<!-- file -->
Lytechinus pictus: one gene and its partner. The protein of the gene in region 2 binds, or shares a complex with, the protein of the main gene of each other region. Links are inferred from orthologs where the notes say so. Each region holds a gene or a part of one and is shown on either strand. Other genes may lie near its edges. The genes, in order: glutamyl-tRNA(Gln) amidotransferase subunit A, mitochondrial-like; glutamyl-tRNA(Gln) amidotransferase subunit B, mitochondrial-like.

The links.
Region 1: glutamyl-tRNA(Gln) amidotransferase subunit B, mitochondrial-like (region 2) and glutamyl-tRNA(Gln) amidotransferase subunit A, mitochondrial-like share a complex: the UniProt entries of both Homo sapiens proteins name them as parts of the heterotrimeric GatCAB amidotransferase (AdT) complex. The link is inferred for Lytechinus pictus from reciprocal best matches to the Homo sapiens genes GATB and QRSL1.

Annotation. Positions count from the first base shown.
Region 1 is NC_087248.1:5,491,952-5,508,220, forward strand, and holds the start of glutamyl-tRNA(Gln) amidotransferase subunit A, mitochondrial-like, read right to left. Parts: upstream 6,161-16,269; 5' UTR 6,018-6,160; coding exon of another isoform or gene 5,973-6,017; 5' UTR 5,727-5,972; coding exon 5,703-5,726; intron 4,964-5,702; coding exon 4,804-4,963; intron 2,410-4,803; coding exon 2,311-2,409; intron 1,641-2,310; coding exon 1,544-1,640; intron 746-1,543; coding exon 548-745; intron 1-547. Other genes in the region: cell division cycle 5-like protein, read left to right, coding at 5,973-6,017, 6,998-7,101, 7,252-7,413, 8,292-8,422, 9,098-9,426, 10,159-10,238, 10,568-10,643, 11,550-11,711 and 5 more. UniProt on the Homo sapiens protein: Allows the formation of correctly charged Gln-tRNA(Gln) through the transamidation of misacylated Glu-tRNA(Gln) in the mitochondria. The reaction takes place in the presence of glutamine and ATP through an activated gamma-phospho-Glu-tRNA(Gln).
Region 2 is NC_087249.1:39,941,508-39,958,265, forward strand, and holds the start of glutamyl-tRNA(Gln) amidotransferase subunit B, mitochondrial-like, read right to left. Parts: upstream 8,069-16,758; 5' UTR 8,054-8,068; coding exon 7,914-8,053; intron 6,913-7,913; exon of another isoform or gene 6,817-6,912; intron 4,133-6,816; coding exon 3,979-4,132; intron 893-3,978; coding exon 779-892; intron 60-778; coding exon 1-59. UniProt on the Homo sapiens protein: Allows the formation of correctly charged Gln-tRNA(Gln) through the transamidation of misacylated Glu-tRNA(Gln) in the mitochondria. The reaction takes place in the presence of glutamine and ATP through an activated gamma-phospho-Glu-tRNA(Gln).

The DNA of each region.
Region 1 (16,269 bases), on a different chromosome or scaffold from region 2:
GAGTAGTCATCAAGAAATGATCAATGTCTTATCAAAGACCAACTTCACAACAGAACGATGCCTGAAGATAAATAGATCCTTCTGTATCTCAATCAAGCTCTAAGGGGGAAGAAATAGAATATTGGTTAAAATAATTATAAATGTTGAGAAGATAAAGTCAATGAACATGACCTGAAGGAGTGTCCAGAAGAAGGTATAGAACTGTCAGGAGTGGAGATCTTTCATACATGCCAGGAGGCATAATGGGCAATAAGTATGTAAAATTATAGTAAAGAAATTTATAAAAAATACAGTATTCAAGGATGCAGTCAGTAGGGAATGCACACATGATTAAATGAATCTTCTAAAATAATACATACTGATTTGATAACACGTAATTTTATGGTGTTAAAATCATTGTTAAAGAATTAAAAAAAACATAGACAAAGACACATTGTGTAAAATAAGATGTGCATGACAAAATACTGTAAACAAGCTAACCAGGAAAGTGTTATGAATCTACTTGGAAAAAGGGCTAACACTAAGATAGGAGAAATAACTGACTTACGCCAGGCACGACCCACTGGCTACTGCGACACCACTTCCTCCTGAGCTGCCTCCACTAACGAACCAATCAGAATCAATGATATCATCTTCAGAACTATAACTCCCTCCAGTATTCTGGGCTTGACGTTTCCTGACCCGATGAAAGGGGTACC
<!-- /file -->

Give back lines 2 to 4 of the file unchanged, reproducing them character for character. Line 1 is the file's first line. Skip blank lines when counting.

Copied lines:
The links.
Region 1: glutamyl-tRNA(Gln) amidotransferase subunit B, mitochondrial-like (region 2) and glutamyl-tRNA(Gln) amidotransferase subunit A, mitochondrial-like share a complex: the UniProt entries of both Homo sapiens proteins name them as parts of the heterotrimeric GatCAB amidotransferase (AdT) complex. The link is inferred for Lytechinus pictus from reciprocal best matches to the Homo sapiens genes GATB and QRSL1.

Annotation. Positions count from the first base shown.